Roots

Maddermarket Theatre, Norwich

Maddermarket Theatre, Norwich

The class war struggles on in Wesker's 1950s classic Roots.

The music of the Norfolk dialect and Beatie's struggle to think for herself make this one of my favourite plays.

It's fascinating to find how much autobiography is written into these characters, and to what extent Wesker's voice found its way into Ronnie, the boyfriend, who tries to free Beatie from the shackles of working-class thought.

Roger Parsley's production at the Maddermarket took no liberties.

This was Kitchen Sink Theatre as it would originally have been performed (more or less.) The style was low key and conversational and the set realistically shabby.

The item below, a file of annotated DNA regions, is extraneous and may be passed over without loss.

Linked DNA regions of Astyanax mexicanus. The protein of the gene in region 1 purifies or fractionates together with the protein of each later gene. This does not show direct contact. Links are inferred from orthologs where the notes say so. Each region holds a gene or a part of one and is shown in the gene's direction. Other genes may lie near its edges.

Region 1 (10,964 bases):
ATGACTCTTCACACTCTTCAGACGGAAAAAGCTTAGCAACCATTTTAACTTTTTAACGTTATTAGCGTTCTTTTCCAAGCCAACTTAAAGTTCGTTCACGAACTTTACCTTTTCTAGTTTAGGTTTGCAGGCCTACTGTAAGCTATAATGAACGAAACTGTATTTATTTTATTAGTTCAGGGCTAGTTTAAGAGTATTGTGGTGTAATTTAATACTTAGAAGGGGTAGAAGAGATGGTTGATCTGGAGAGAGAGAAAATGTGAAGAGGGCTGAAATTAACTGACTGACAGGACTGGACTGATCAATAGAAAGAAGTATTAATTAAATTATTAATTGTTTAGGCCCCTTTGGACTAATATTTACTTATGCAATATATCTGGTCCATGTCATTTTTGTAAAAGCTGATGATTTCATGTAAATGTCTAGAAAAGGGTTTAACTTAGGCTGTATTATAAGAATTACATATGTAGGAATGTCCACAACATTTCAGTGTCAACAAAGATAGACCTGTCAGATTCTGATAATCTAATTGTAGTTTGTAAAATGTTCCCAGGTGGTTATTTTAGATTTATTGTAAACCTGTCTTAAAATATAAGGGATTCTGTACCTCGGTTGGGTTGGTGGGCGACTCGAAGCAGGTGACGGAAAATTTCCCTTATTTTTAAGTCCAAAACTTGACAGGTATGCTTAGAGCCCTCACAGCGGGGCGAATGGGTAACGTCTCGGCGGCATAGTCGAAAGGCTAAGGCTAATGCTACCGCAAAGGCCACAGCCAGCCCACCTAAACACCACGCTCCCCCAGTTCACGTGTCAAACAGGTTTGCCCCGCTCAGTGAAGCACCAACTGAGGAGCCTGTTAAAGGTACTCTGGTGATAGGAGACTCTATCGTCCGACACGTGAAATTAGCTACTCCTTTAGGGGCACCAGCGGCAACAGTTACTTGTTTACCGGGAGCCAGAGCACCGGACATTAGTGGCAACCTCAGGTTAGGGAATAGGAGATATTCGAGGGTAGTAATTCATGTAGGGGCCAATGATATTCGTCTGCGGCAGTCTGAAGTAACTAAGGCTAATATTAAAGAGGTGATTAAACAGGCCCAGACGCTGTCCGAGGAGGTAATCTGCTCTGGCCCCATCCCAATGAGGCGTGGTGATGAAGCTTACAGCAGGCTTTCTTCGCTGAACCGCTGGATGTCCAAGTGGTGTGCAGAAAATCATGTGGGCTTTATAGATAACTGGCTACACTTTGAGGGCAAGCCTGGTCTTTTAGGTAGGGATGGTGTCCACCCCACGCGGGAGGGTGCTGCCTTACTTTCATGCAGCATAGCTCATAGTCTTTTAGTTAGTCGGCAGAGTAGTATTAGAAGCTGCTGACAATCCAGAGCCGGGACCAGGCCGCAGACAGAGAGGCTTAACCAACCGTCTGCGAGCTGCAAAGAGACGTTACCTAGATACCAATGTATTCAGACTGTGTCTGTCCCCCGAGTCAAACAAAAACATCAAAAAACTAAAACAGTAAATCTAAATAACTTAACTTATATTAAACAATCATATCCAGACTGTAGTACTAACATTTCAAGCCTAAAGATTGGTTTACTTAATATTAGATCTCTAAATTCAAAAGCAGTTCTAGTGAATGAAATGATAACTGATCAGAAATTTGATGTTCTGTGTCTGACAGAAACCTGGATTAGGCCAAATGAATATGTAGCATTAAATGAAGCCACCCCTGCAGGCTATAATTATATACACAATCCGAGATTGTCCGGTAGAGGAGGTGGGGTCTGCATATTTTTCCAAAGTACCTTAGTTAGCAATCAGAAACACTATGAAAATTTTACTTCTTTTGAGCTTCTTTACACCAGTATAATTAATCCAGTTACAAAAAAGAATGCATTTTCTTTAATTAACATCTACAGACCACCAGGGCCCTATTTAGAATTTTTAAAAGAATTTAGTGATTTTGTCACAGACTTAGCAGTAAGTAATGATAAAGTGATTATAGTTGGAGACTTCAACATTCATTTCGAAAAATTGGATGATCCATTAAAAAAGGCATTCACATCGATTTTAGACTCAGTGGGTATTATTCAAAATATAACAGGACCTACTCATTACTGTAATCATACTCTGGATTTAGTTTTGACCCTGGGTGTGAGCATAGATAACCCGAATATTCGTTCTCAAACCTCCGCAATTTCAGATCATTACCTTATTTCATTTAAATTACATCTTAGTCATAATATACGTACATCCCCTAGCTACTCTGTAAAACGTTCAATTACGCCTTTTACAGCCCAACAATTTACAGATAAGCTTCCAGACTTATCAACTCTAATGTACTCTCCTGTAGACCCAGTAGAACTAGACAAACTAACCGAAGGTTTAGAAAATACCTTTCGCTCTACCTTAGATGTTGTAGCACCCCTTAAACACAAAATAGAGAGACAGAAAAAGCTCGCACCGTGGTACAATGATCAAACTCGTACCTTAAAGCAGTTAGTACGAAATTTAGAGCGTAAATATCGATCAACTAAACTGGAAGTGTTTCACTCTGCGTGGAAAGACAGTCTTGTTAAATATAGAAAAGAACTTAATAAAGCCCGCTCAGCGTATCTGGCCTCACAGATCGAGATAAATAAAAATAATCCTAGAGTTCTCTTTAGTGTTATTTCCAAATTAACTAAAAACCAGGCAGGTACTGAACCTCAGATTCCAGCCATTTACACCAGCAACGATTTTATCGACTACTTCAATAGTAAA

Most Read

Company ensemble work showed thoughtful by-play and Michael Catling in particular shone as the father. But in my view, Louise Brighton as Beatie didn't trust her instincts enough, which left her without the conviction to drive the play along with the passion and fire that it deserved.

That said, Roots is a masterpiece of observation which holds up a mirror to a Norfolk we know still exists; and who knows how far it can fly, as the week goes on.

As it says in the play, this is just the “beginning”.

Become a Supporter

This newspaper has been a central part of community life for many years. Our industry faces testing times, which is why we're asking for your support. Every contribution will help us continue to produce local journalism that makes a measurable difference to our community.

Become a Supporter